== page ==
…wealth and privilege, and privilege without wealth…

…as art imitates life

In Piketty’s Capital in the Twenty-first Century he points to the wealth of the ‘upper class’ (10%) in Europe, a wealth that would be decimated, even destroyed for several, during the two world wars, even if recuperating somewhat afterward. To support his view we have a look at the movies. This one is set during the World War II. In it we witness the strict class lines, social status to which there has to be unquestioned adherence, despite some aspirations.

The movie is Five Fingers (still on Youtube?) with the late James Mason, Danielle Darrieux, and Michael Rennie, the lead stars. It is a fictional interpretation of a true story. Aside the fact that the movie excels in the areas of script (couple faux pas, aside), dialogue, acting and drama, we have some classic one liners, with one especially apt and cutting. But first, some background.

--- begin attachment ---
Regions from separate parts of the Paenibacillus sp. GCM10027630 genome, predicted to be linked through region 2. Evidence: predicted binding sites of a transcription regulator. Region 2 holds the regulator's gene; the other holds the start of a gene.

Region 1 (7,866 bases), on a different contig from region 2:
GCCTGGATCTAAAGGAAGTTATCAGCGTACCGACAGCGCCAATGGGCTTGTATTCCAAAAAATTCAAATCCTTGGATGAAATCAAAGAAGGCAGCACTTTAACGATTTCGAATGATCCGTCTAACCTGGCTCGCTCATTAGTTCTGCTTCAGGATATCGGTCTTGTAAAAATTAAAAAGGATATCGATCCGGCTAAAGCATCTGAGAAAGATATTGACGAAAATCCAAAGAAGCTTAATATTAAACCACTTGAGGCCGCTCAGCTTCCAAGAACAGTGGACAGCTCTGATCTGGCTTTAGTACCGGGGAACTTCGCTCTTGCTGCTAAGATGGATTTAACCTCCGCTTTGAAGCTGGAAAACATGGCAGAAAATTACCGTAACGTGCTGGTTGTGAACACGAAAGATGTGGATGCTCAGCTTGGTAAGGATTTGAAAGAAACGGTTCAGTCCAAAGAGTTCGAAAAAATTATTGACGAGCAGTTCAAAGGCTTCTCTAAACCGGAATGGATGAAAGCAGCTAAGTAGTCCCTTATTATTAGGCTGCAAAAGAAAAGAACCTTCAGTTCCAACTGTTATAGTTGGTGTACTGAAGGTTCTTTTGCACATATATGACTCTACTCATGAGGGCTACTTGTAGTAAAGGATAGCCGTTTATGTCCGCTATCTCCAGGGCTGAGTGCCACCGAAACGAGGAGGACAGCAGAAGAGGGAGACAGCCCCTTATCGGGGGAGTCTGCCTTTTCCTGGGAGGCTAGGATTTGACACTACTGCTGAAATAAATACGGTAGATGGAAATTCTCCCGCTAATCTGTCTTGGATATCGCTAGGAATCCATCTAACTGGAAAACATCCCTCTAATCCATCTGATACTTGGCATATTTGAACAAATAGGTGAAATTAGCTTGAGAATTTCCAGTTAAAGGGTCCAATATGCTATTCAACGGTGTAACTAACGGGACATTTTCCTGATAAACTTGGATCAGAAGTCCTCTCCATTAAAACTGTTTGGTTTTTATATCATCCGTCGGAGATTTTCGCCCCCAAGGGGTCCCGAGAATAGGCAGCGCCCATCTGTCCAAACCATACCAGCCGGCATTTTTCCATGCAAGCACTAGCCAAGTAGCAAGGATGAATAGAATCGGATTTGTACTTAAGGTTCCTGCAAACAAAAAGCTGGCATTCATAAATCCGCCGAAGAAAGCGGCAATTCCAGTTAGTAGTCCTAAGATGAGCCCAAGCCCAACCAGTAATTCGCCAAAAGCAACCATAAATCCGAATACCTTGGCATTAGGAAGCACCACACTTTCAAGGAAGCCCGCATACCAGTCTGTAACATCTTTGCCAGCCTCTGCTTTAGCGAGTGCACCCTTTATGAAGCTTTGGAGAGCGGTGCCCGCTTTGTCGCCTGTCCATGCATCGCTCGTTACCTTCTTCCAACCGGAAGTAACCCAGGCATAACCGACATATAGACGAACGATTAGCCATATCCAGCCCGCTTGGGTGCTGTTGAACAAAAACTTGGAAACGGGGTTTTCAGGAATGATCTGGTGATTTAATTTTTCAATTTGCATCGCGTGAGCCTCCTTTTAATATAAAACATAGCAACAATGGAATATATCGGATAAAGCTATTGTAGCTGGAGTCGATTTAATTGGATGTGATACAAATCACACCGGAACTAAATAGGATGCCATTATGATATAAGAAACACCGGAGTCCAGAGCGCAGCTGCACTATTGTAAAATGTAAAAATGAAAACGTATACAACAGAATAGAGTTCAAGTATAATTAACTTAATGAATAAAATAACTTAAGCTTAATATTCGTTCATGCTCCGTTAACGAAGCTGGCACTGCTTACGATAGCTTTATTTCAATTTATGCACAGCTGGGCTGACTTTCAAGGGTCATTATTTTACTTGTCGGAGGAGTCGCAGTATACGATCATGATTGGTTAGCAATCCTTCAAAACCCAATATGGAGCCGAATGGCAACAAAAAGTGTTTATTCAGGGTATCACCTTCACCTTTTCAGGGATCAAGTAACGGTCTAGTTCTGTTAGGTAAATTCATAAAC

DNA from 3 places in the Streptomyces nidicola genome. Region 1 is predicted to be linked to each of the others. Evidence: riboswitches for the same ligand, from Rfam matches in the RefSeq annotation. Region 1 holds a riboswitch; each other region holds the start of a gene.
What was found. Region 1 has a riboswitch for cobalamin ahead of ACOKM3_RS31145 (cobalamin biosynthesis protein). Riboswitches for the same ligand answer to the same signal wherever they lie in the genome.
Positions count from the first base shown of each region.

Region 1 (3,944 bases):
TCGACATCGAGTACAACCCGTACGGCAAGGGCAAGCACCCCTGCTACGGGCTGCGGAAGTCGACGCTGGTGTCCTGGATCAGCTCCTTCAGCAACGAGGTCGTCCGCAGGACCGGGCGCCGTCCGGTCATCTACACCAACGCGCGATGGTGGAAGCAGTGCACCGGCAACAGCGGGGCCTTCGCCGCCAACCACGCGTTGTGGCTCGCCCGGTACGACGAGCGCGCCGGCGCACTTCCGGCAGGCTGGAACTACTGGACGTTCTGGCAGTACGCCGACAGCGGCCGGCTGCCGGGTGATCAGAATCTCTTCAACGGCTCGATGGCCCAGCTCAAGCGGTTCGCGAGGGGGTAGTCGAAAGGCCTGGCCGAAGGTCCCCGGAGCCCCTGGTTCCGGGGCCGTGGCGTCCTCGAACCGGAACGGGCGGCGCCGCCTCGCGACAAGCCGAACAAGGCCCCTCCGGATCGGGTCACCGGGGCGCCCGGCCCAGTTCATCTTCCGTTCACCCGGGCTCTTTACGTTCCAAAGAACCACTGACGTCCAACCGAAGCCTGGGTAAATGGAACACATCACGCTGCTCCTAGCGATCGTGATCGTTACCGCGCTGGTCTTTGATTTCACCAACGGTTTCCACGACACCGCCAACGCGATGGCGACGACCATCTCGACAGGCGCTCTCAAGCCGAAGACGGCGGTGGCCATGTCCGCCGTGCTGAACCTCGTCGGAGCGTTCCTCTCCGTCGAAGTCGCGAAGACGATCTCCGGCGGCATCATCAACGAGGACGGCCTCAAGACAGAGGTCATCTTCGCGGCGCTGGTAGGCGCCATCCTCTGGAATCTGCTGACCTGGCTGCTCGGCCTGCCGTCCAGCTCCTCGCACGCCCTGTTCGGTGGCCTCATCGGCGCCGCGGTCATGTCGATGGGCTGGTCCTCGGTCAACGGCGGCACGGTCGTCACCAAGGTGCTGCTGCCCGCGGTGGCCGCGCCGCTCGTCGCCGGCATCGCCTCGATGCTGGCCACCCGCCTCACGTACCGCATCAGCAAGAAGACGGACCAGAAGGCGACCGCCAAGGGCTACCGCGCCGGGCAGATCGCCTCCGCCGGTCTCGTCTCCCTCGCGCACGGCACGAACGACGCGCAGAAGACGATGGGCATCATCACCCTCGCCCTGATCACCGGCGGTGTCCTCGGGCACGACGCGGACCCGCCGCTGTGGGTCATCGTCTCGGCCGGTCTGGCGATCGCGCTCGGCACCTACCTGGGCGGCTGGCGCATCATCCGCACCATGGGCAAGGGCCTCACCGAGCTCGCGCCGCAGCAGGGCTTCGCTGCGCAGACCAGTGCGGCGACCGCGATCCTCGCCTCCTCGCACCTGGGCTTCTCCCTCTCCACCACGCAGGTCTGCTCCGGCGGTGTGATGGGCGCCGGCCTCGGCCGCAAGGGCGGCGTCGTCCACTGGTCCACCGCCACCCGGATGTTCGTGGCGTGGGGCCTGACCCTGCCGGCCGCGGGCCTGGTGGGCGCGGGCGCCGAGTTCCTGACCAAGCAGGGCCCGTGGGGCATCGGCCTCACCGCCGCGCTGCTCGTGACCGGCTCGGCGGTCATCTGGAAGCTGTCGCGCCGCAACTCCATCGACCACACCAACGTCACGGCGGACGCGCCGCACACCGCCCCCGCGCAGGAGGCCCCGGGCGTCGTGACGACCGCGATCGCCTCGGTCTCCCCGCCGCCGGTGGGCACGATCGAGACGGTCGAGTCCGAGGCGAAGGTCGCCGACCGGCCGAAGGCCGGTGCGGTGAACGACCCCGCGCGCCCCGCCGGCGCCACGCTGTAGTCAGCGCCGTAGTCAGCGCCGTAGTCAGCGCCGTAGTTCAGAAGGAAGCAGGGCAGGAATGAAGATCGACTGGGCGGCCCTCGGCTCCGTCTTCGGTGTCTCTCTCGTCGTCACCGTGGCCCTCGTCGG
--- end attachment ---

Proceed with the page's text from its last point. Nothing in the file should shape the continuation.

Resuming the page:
The Countess Staviska is a refugee in Istanbul, Turkey, a neutral country, having had her property (wealth) in Poland confiscated, ‘requisitioned’ by Hermann Goering of the German military. She is destitute but her social status still affords her the luxury of invitations to social functions. An invitée to a cocktail party at which the German delegation is invited, she offers to work for the German government in Turkey if she can be lent or advanced some money with her property in Poland as guaranty, collateral. Rebuffed by the German General, she notices the attentive gaze of his aide who has come up. Then says Countess Staviska, ‘Please, Moyzich, don’t look at me as if you had a source of income other than your salary.’

Here we truly understand that income of that era comprised returns on wealth (e.g., land and bonds) and wages, where possession of the former might nullify the need for ‘toil’, ‘labour’, a profession. That reality clearly did not escape Moyzich, aside his possibly altruistic and other motives, as he excuses himself and scurries off.

…And that exchange was quite early in the movie…